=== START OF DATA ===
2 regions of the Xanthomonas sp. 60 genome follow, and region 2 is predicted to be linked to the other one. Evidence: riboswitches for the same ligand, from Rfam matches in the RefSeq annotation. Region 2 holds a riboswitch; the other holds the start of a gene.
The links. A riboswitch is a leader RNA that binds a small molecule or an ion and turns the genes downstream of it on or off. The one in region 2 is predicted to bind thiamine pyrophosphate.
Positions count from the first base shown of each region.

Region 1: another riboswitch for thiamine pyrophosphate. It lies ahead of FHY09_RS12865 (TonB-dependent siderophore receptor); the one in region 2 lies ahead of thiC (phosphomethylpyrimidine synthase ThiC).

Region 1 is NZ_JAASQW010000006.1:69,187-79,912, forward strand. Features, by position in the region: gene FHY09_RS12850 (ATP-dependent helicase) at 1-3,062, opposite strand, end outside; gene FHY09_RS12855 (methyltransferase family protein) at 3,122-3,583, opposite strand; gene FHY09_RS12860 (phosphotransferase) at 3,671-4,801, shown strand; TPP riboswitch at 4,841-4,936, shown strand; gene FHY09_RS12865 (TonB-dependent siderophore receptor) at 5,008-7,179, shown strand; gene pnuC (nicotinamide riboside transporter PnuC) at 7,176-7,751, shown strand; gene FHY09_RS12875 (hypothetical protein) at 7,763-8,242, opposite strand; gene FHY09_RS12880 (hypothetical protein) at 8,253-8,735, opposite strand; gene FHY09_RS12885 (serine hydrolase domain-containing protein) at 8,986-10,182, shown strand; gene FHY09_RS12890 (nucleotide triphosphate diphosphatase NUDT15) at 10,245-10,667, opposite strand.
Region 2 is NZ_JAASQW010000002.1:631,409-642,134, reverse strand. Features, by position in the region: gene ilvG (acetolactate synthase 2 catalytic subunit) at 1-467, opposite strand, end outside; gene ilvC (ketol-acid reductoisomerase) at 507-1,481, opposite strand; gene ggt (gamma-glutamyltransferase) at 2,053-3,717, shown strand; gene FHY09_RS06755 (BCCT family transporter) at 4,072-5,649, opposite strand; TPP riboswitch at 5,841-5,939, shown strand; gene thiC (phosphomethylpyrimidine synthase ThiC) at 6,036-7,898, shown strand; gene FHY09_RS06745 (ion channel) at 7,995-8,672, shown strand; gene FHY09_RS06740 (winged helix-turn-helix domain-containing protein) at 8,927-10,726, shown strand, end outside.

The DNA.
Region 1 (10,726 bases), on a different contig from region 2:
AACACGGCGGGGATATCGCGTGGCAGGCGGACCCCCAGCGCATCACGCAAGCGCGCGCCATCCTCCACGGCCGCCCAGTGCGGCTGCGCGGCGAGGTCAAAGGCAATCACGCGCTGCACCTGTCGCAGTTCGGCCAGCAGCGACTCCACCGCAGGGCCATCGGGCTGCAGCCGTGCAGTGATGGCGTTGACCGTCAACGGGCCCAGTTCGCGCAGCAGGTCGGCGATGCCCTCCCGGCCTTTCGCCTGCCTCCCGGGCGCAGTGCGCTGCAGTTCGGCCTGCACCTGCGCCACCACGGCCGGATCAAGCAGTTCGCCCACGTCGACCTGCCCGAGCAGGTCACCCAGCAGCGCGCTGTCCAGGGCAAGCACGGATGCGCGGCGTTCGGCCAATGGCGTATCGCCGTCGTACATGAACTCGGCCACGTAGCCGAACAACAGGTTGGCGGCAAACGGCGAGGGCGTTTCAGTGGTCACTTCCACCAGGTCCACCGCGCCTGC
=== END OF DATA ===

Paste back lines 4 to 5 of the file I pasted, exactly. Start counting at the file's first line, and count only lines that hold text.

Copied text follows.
Region 1: another riboswitch for thiamine pyrophosphate. It lies ahead of FHY09_RS12865 (TonB-dependent siderophore receptor); the one in region 2 lies ahead of thiC (phosphomethylpyrimidine synthase ThiC).

Region 1 is NZ_JAASQW010000006.1:69,187-79,912, forward strand. Features, by position in the region: gene FHY09_RS12850 (ATP-dependent helicase) at 1-3,062, opposite strand, end outside; gene FHY09_RS12855 (methyltransferase family protein) at 3,122-3,583, opposite strand; gene FHY09_RS12860 (phosphotransferase) at 3,671-4,801, shown strand; TPP riboswitch at 4,841-4,936, shown strand; gene FHY09_RS12865 (TonB-dependent siderophore receptor) at 5,008-7,179, shown strand; gene pnuC (nicotinamide riboside transporter PnuC) at 7,176-7,751, shown strand; gene FHY09_RS12875 (hypothetical protein) at 7,763-8,242, opposite strand; gene FHY09_RS12880 (hypothetical protein) at 8,253-8,735, opposite strand; gene FHY09_RS12885 (serine hydrolase domain-containing protein) at 8,986-10,182, shown strand; gene FHY09_RS12890 (nucleotide triphosphate diphosphatase NUDT15) at 10,245-10,667, opposite strand.